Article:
A young mother asked me a question in Bayt.com whether pregnant women can fast during Ramadan. Since the holy month has begun, I thought it would be great if I write a post about healthy nutrition practices during this blessed month.
Dr. Razeen Mahroof from Oxford says that “The underlying message behind Ramadan is self-discipline and self-control, "This shouldn’t fall apart at the end of the day."
ü Go in for a balanced diet
ü Your food intake should be simple and not differ too much from your normal diet. Include foods from all the food groups.
ü Milk and dairy products
ü Fruits and veggies
ü Bread, cereals, and potatoes
ü Meat and fish
ü Foods that contain, fats or sugar.
ü Include complex carbohydrates because they burn energy slowly during the long fasting hours. Some examples include
ü Wholemeal flour and
ü Go in for fiber rich foods that are digested slowly.
ü Whole wheat
ü Potatoes with skin on
ü Seeds and grains
ü Fruits and
ü Green beans
ü Avoid processed food it may contain MSG, heart clogging oils and sodium. Foods to avoid includes fast burning foods, foods that contain refined carbohydrates (sugar and white flour).
ü Avoid foods such as chocolates, biscuits and cakes and Indian foods like Mithai. Chips and candies contain void nutrients and should not be used as a side dish.
ü Limit or avoid caffeine based drinks such as coffee, tea, and cola. They can dehydrate the body that too in these hot summer months. Caffeine is a diuretic, and it stimulates faster water loss through urination.
ü Shop for locally produced fruits and veggies from farmer’s markets and grocery stores. Locally harvested foods have a fresh supply of flavorsome nutrients to nourish you during the long fast.
ü If you eat wholesome food packed with nutrition, you’ll feel more satisfied.
ü Choose breads from organic brown rice and whole grains.
ü Replenish your body with hydration. Drink plenty of water to rehydrate your body. Fruit juices will also have a similar revitalizing effect.
ü Include super hydrating watermelon and squash. You can make juices and soups out of these fruits and veggies.
ü You can also go in for smoothies, especially the green smoothies. They are full of nutrients and can give a nutrient boost immediately.
ü If you must have anything sweet, make it natural use real honey or natural raw cane sugar.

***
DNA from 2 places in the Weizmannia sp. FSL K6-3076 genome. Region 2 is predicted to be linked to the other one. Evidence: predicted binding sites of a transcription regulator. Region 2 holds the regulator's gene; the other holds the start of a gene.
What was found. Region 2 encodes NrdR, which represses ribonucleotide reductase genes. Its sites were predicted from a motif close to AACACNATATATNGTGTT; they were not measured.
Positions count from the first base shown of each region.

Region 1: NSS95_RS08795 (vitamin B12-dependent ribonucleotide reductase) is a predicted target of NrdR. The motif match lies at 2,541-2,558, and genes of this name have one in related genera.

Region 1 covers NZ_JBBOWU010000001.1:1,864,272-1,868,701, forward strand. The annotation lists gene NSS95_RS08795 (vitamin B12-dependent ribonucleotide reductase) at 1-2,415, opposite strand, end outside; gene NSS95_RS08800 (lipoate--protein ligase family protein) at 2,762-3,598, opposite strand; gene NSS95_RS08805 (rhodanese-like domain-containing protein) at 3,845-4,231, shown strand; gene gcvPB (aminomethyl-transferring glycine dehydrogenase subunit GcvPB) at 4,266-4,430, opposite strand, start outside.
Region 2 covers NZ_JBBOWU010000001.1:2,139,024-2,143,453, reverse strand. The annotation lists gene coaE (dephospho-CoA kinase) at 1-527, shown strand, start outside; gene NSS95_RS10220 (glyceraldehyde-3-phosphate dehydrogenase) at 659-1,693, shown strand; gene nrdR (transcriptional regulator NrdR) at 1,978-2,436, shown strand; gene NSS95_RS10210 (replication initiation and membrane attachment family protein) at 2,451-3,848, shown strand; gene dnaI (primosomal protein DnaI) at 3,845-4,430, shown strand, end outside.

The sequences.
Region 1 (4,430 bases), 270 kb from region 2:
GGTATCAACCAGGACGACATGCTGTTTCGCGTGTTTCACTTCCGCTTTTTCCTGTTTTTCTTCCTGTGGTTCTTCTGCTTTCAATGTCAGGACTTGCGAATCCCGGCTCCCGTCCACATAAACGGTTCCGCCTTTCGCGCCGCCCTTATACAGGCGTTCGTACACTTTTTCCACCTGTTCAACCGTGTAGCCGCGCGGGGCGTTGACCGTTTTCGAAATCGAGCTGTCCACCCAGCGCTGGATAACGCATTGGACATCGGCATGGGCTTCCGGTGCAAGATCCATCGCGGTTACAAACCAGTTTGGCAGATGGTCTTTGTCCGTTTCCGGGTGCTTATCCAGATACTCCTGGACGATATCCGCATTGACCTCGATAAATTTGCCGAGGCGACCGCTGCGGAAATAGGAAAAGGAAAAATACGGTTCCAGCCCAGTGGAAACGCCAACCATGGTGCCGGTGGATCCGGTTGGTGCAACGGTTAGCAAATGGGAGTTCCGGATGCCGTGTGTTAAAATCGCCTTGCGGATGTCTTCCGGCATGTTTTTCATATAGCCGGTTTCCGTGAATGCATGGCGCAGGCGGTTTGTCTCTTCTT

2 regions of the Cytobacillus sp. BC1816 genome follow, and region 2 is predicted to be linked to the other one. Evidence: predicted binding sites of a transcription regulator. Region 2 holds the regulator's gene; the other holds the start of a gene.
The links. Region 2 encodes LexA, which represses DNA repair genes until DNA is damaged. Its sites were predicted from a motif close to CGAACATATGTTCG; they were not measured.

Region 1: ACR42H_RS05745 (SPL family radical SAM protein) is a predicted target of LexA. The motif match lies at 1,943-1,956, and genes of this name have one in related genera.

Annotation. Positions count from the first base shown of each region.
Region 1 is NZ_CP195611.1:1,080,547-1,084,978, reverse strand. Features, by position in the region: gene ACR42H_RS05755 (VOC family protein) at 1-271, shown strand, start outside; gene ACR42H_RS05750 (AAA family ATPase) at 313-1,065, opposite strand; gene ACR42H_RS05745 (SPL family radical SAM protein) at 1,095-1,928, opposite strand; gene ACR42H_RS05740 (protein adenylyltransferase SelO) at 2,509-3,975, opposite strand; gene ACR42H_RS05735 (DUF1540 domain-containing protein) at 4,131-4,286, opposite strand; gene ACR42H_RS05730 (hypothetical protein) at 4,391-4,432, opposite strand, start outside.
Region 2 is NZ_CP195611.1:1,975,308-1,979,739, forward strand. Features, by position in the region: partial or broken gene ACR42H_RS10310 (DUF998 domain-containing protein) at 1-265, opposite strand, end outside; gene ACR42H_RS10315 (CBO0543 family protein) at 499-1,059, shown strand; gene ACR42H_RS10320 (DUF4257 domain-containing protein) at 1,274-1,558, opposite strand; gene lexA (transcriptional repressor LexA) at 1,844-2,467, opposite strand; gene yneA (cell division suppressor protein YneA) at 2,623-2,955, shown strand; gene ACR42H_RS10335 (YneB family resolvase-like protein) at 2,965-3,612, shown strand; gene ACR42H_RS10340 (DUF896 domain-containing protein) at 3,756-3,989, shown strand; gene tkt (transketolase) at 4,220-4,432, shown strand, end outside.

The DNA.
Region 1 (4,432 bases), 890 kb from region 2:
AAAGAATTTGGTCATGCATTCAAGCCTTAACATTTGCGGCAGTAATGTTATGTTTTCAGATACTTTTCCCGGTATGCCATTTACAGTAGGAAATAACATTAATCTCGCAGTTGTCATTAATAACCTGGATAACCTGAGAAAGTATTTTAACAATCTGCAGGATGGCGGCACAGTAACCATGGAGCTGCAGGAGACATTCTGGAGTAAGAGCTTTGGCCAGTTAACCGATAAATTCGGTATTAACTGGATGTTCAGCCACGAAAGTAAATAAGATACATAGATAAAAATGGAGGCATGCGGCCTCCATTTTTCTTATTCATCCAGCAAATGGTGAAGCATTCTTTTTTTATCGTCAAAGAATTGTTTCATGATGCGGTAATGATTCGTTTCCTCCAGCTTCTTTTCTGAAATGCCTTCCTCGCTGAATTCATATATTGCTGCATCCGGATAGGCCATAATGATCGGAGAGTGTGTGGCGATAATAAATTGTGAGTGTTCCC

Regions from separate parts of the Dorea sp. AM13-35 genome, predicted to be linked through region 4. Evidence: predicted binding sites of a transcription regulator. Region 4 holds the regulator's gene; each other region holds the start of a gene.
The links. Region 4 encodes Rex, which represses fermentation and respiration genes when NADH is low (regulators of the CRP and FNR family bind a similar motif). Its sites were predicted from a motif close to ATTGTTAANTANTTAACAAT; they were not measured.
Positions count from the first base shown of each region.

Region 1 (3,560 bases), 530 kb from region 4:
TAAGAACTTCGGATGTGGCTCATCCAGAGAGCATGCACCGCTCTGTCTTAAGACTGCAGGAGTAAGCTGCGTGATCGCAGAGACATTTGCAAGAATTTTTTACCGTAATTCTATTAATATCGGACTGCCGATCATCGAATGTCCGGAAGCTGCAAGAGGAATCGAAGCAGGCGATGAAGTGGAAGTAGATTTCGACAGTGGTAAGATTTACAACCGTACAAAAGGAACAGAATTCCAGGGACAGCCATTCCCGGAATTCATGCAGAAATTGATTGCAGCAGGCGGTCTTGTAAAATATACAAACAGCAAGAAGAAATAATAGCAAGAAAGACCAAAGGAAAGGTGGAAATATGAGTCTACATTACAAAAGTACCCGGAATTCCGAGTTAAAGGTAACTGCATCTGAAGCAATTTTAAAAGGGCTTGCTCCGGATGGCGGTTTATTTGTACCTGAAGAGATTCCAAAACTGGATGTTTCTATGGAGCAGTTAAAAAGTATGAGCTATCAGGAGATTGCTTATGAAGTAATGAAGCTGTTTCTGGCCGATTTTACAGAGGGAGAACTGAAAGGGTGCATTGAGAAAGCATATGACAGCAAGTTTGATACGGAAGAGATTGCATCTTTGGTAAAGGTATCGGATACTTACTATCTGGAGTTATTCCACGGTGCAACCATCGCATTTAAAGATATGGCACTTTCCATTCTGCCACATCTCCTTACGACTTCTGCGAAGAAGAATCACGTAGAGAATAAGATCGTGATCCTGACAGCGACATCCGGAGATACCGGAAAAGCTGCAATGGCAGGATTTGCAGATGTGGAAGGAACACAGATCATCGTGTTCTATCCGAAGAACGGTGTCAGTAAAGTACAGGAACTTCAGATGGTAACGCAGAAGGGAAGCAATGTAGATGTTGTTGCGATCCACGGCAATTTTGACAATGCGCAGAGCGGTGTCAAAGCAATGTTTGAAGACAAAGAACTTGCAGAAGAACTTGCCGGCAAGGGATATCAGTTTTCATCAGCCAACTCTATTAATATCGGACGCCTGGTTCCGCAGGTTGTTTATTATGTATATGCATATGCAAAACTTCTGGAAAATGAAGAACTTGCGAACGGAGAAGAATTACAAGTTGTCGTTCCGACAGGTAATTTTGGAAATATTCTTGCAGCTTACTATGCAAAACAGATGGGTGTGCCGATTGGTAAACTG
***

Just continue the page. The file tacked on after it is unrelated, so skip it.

ü You can drink lots of coconut water which work wonders for your skin.
ü Avoid salty spices and condiments they will make you thirsty afterward.
ü Try to avoid deep fried foods, high sugar and high-fat foods, high fat cooked foods such as oily curries, parathas, and greasy pastries. Fried foods are heavy in oil and make them hard to digest.
ü Include chapattis made without oil, baked samosas, and boiled dumplings, baked or grilled meat and chicken, milk based sweets and puddings and homemade pastry using just a single layer.
ü Avoid using these cooking methods frying, deep frying and excessive use of oil. Try to use shallow frying and grilling or baking cooking methods.
ü Avoid carbon monoxide poisoning while cooking. Cooking for a large number of people using oversized pots on gas stoves has been shown to cause carbon monoxide buildup in some homes. Cabon monoxide can make you unwell when breathed in particularly those houses that are not well ventilated.
ü Don’t use oversized pots on gas stoves and don’t place foils around burners.
Can a pregnant woman fast during Ramadan?If you are pregnant, you can make up missed fasts later or do fidyah. For example, you can make donations to a food bank.
According to a research study, pregnant women who fast during this holy month are likely to have smaller babies who will be prone to learning disabilities in their adulthood.
Scientists in the US found that women were 10% less likely to give birth to a boy if they had fasted during Ramadan. The trend was clearest if fasting was done early in the women's pregnancy and during the summer months.